In complex analysis, a branch of mathematics, Morera’s theorem, named after Giacinto Morera, gives an important criterion for proving that a function is holomorphic.
Morera’s theorem states that if is a continuous, complex-valued function defined on an open set in the complex plane, satisfying
for every triangle in , then must be holomorphic on .
The assumption of Morera’s theorem is equivalent to that has an anti-derivative on . The converse of the theorem is not true in general. A holomorphic function need not possess an antiderivative on its domain, unless one imposes additional assumptions. For instance, Cauchy’s integral theorem states that the line integral of a holomorphic function along a closed curve is zero, provided that the domain of the function is simply connected.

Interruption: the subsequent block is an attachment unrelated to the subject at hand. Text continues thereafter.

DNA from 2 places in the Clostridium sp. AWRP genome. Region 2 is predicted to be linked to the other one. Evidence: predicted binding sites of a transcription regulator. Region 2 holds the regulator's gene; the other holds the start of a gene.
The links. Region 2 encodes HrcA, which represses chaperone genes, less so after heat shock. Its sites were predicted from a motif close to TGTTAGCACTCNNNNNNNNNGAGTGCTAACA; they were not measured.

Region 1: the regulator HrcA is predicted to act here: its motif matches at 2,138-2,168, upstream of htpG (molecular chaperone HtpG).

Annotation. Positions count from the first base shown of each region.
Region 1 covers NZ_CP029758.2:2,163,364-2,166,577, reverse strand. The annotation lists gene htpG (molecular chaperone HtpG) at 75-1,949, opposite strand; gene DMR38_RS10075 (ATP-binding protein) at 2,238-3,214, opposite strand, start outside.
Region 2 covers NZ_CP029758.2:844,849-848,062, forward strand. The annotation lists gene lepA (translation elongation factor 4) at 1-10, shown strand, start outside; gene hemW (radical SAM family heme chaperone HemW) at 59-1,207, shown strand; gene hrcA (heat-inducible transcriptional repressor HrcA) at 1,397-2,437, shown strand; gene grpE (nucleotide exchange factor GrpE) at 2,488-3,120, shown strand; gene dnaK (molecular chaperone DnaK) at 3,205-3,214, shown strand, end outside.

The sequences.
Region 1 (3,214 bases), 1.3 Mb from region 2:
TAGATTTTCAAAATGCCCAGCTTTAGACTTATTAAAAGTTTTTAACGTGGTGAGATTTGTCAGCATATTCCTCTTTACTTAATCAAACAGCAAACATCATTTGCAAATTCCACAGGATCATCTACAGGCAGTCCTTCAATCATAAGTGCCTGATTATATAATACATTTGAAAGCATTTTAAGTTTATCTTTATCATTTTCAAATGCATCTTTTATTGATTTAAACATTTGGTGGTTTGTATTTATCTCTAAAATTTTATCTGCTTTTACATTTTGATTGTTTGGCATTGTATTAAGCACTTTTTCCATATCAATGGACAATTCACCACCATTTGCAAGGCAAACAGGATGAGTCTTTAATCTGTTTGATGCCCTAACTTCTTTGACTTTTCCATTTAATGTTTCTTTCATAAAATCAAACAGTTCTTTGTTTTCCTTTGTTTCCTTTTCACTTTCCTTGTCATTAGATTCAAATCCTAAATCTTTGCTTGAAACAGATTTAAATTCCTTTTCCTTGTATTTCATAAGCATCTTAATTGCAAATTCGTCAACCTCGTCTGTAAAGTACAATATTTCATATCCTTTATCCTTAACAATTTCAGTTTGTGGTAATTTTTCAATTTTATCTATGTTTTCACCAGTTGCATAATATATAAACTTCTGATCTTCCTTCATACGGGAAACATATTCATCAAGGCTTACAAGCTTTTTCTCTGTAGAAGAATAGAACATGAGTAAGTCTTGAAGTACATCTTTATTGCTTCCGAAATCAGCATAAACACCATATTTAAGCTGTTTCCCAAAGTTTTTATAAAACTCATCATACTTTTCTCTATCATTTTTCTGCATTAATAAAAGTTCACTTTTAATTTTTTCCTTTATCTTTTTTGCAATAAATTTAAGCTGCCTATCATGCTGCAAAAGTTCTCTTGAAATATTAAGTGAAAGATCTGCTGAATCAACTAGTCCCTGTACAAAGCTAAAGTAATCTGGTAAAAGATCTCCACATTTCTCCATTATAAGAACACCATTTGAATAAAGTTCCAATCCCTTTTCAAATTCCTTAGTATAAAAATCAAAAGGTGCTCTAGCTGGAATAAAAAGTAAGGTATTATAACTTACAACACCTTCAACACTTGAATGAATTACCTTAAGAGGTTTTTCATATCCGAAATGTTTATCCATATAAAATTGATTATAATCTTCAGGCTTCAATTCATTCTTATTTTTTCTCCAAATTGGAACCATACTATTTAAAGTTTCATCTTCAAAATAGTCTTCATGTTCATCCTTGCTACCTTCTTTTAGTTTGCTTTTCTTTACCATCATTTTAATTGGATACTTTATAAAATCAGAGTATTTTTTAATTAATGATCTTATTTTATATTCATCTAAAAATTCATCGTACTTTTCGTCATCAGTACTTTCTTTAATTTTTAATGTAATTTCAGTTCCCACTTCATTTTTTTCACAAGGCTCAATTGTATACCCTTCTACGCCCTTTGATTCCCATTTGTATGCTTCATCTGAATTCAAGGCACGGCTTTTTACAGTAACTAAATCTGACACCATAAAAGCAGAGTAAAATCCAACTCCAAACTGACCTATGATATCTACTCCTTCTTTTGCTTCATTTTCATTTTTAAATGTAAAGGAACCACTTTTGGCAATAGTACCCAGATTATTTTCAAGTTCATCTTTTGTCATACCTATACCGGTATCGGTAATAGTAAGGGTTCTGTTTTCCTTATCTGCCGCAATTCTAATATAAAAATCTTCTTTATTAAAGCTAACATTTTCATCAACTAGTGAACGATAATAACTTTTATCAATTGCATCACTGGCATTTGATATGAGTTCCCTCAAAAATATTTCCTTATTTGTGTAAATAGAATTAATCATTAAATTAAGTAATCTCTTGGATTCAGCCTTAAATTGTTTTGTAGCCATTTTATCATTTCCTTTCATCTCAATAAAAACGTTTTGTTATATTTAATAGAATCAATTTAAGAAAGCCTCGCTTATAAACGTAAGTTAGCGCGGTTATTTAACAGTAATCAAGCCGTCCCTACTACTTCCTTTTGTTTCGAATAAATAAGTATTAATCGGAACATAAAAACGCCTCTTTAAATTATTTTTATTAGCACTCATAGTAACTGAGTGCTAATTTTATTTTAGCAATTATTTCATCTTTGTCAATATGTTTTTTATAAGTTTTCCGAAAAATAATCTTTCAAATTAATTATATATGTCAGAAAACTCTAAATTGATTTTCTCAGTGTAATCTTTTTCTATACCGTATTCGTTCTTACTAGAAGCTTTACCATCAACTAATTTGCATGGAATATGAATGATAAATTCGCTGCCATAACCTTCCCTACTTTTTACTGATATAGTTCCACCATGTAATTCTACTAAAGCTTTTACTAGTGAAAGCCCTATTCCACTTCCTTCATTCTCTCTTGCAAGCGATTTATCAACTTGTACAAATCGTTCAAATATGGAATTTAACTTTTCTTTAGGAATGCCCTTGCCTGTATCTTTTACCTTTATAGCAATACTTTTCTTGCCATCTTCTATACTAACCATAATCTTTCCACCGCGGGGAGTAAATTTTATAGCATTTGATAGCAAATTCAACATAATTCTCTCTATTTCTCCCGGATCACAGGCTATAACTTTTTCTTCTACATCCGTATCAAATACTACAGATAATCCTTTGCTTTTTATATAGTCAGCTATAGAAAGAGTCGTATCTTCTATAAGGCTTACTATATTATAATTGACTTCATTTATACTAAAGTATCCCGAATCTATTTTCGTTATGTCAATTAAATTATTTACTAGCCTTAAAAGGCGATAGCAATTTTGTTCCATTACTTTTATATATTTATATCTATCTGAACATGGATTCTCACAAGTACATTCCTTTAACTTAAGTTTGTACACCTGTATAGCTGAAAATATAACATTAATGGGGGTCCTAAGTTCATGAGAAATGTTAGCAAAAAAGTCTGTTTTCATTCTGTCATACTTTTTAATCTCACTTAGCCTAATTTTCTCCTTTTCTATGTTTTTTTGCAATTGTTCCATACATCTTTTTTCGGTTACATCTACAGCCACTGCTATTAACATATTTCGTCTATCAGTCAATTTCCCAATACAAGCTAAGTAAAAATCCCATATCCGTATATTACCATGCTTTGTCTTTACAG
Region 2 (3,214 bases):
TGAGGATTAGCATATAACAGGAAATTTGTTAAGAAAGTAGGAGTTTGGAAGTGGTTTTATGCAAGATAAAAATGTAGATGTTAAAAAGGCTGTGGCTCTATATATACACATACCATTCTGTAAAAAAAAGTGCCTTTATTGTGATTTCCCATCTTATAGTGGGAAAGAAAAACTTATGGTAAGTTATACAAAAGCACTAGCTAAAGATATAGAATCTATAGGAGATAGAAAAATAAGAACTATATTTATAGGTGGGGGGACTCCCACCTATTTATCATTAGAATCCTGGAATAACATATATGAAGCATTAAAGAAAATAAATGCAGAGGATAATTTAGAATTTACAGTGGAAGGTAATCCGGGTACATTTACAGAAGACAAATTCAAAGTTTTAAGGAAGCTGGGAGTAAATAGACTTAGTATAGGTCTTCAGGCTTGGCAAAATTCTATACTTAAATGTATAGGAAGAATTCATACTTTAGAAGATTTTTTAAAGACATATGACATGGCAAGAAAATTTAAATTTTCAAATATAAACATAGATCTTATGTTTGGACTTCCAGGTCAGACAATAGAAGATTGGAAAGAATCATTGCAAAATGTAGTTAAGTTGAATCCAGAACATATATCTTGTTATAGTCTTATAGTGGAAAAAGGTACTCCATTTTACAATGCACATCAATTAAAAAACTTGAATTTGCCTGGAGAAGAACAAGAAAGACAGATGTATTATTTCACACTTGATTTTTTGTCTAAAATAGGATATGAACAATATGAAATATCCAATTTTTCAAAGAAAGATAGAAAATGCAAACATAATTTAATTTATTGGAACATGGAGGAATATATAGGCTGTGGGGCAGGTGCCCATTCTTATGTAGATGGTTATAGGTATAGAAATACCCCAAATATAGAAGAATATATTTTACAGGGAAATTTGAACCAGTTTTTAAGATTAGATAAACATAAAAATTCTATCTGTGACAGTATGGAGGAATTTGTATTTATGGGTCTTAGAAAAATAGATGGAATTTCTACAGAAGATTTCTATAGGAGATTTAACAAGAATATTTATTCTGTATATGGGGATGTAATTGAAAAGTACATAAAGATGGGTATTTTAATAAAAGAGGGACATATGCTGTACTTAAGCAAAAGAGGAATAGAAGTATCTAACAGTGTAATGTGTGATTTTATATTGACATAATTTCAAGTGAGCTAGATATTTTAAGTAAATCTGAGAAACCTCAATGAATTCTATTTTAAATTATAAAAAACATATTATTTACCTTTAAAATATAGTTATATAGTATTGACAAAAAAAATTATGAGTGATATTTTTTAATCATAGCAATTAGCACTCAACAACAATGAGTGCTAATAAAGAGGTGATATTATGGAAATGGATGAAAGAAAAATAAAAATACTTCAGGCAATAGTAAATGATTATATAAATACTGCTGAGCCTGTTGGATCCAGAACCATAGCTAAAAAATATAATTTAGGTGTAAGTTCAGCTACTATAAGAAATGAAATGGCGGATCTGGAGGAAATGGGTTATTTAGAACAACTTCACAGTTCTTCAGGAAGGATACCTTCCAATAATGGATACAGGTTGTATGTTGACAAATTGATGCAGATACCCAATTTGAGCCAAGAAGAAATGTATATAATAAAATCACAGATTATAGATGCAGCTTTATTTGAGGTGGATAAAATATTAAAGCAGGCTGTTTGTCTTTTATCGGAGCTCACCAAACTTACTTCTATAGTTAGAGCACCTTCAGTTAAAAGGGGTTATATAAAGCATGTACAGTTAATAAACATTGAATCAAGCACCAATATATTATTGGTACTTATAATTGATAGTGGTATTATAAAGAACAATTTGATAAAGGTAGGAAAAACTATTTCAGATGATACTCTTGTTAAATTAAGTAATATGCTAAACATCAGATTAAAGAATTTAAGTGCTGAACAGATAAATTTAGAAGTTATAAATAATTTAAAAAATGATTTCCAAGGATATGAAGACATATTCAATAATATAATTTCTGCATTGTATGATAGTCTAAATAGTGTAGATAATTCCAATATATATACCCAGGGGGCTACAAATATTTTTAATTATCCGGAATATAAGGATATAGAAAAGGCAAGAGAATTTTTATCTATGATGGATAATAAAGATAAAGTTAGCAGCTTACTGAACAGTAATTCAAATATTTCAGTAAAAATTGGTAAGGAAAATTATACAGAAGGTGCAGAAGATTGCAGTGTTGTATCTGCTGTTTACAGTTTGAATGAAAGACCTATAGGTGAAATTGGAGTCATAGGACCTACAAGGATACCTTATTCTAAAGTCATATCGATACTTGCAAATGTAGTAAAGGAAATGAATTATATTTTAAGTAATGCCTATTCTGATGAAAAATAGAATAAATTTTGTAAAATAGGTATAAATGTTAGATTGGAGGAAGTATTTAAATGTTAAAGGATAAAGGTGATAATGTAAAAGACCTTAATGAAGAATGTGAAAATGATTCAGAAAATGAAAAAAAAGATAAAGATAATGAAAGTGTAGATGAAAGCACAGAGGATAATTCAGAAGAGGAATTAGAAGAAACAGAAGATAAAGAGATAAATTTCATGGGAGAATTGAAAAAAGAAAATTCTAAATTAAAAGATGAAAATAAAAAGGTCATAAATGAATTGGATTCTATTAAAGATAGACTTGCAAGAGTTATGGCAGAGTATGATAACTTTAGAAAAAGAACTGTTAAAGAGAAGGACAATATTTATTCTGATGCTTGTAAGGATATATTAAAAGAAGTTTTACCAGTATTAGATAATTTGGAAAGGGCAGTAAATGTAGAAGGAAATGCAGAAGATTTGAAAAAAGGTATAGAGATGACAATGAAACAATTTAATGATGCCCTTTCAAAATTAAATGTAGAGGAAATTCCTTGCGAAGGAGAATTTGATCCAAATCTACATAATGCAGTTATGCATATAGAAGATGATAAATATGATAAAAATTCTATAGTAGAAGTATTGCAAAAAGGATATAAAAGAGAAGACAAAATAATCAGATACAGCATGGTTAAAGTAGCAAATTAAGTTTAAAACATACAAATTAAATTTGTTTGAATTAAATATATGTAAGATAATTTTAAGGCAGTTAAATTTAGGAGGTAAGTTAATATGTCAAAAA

Now we state and prove the following generalization of the Morera’s theorem: Suppose that is continuous on , and
for every circle . Prove is holomorphic.
Proof. If is a smooth bounded function with
so is an approximate identity.
that is, the convolution of and . Then by Folland Prop. 8.10 is smooth (actually smooth on compact subsets which implies smooth everywhere). By Folland Thm. 8.14 uniformly on compact subset as and
By a change of variables
where is the translate of by which is still a circle. So
Thus if the partial derivatives all exist and are continuous and
Since this is true for any circle (any translate or dilate) this implies
the C-R equations for so is holomorphic and since it converges uniformly on compact subsets to , is also holomorphic.